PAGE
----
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Pepper: A History of the World's Most Influential Spice
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Pepper: A History of the World's Most Influential Spice

3.39  ·  Rating details ·  112 Ratings  ·  26 Reviews
Filled with anecdotes and fascinating information, "a spicy read indeed." (Mark Pendergrast, author of Uncommon Grounds: The History of Coffee and How it Transformed the World)

The perfect companion to Mark Kurlansky's Salt: A World History, Pepper illuminates the rich history of pepper for a popular audience. Vivid and entertaining, it describes the part pepper played in b
Hardcover, 320 pages
Published April 2nd 2013 by Thomas Dunne Books
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Matthew Daniels
Jul 03, 2017 rated it liked it
The first 30-40% percent of this book was eminently enjoyable. The remainder, however, dragged unpleasantly on. Though each paragraph was well-written, I had difficulty finding a cohesive thesis to bind the work together; each page seemed to be a self-contained historical accounting, sorted thematically and chronologically by the book's chapter structure, but without causal relation to its neighboring passages. As a result, making progress became a chore of enduring yet another story about some ...more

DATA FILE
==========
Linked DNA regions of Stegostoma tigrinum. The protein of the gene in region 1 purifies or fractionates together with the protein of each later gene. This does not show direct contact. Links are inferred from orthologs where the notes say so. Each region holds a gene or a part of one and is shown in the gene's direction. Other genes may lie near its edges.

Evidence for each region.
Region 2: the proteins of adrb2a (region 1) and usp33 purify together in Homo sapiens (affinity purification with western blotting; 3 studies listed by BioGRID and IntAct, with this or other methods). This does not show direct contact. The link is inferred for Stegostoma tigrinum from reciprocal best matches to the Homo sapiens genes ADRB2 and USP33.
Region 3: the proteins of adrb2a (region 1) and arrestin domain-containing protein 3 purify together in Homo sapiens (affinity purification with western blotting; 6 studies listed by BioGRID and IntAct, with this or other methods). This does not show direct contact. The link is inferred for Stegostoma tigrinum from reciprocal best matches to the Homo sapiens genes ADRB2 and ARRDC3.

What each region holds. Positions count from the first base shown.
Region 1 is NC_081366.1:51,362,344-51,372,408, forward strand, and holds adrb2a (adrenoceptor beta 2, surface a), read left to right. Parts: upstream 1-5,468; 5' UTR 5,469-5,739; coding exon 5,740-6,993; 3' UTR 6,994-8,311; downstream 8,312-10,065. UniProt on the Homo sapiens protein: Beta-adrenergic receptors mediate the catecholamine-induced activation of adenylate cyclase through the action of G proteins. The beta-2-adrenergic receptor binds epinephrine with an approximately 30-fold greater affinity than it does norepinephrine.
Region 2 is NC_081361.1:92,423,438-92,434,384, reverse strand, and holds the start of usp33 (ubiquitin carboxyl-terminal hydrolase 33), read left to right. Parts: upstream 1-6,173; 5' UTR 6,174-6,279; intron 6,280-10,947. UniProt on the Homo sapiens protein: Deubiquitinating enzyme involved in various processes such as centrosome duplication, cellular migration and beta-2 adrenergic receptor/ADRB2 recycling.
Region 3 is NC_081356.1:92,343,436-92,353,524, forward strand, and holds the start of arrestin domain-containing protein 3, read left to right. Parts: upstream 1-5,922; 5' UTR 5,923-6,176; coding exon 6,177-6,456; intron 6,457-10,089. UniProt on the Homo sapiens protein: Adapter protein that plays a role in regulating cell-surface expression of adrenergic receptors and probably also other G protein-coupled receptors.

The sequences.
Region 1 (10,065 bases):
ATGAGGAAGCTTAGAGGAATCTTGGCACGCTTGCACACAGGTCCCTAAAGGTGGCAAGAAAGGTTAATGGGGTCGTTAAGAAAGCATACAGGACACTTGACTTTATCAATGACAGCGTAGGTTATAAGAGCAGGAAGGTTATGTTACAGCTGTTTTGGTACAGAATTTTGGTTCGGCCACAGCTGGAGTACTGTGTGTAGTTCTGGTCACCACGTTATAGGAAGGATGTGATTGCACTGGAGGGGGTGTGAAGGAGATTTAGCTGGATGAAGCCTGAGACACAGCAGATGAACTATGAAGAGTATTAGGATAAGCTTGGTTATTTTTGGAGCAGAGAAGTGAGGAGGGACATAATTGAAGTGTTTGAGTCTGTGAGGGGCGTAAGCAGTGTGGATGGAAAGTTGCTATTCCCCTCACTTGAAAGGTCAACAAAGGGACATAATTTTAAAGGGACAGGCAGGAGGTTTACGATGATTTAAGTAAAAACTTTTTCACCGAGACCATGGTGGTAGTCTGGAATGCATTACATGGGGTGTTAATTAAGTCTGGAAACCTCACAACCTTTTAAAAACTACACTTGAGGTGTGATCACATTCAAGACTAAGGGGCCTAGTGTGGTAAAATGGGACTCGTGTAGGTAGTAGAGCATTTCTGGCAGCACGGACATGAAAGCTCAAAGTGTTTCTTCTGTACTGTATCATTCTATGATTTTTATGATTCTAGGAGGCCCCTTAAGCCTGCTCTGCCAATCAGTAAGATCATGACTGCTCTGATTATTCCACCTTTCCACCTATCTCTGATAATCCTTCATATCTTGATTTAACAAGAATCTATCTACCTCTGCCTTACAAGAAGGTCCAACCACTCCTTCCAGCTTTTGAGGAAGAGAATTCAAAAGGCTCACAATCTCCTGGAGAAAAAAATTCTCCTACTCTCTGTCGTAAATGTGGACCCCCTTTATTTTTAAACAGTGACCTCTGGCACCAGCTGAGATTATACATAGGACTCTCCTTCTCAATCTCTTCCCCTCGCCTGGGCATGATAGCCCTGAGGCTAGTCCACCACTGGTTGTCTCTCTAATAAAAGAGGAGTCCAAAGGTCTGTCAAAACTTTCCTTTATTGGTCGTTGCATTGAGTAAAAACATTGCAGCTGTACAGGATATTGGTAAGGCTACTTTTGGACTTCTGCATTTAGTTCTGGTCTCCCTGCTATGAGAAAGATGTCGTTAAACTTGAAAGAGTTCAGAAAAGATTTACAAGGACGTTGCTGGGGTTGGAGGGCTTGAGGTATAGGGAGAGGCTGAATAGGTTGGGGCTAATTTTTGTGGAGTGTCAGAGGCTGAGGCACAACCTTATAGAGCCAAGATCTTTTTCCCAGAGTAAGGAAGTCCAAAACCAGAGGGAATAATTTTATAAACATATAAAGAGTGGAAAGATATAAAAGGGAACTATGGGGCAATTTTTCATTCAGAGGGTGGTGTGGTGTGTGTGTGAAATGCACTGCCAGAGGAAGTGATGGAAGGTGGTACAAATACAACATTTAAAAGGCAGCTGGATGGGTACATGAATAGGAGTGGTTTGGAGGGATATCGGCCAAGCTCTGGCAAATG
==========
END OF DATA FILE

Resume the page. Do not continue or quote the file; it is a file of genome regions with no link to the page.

Mar 02, 2016 rated it liked it
One of the many food related books my uncle gave me....
War is bad.
History books glamorize colonization - there is nothing glamorous about it.
I learned more about the history of pepper than I ever expected. And I enjoyed learning it.
Dec 28, 2013 rated it really liked it
Among my Christmas gifts, were a couple of books I received from my brother and sister-in-law here in Winnipeg. Both of these were books of food history. I’ve just finished the first of these, called Pepper: A History of the World’s Most Influential Spice. In it, author Marjorie Schaffer details the history of pepper and in particular it’s influence in the development of European colonial history, and modern global trade, The book also opens and closes by looking at pepper’s medicinal qualities. ...more
An okay book. But it dragged in parts and it could have been a lot better. It was quite detailed around the trade of pepper. And it did have one interesting chapter on current medicinal exploration. But I would have liked to have seen a more detailed analysis of the plant itself. And a discussion of the varieties of pepper sold today and the differences. And more pictures of pepper. And more discussion of the manufacturing process.
Michael Blackmore
Aug 18, 2013 rated it liked it
Shelves: history, herbalism
I was torn between 2 and 3 stars personally. Not a bad book, in fact in some ways a fairly interesting book if you weren't familiar with the subject already.

Despite the title most of the book is not so much about the history of Pepper but more about Europe colonialism and the spice trade. All interesting stuff but material I was pretty familiar with having done a lot of undergraduate/graduate work in East Asian and Latin American history.

Most of the sections weren't so much specific to pepper
Oct 18, 2015 rated it liked it